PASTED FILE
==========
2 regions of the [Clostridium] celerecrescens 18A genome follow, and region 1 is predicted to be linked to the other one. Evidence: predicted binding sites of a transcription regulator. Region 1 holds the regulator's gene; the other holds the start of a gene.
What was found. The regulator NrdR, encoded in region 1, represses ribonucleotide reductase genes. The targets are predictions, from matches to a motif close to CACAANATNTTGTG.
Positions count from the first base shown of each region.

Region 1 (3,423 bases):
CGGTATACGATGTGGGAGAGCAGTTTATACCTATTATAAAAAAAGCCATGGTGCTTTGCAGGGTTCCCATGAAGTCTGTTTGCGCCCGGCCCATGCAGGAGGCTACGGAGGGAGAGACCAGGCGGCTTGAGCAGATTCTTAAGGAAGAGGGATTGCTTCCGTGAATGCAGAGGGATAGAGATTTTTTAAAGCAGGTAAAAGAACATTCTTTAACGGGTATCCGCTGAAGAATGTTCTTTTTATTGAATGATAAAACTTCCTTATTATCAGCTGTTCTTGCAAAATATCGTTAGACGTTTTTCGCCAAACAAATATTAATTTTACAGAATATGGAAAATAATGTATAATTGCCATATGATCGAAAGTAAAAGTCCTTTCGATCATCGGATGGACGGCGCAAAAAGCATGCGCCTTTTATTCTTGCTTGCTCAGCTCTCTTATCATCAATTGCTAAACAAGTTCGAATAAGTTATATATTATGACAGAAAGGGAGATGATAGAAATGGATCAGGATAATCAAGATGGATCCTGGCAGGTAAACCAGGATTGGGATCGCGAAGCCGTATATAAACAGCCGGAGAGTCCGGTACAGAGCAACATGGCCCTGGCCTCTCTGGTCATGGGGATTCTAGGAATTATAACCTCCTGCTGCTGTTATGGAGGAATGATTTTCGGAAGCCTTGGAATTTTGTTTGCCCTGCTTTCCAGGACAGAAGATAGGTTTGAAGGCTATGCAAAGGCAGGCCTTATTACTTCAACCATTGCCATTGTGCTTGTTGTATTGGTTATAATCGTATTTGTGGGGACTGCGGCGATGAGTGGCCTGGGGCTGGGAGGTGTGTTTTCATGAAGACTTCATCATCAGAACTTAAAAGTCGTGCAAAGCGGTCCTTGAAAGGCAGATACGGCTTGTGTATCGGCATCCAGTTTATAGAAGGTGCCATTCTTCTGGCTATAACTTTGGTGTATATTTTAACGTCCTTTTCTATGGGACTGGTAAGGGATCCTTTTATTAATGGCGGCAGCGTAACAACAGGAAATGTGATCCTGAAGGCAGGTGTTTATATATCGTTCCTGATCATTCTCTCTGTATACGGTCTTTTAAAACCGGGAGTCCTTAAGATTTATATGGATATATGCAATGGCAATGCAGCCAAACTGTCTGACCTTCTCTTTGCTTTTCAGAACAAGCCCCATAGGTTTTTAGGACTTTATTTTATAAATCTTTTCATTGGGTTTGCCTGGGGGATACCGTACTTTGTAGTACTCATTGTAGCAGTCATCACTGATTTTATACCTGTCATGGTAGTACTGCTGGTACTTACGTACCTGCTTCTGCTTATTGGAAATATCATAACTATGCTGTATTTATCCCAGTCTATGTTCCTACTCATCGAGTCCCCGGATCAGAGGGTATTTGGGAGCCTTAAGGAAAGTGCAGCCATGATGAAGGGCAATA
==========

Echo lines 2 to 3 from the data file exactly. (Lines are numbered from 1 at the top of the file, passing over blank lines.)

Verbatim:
What was found. The regulator NrdR, encoded in region 1, represses ribonucleotide reductase genes. The targets are predictions, from matches to a motif close to CACAANATNTTGTG.
Positions count from the first base shown of each region.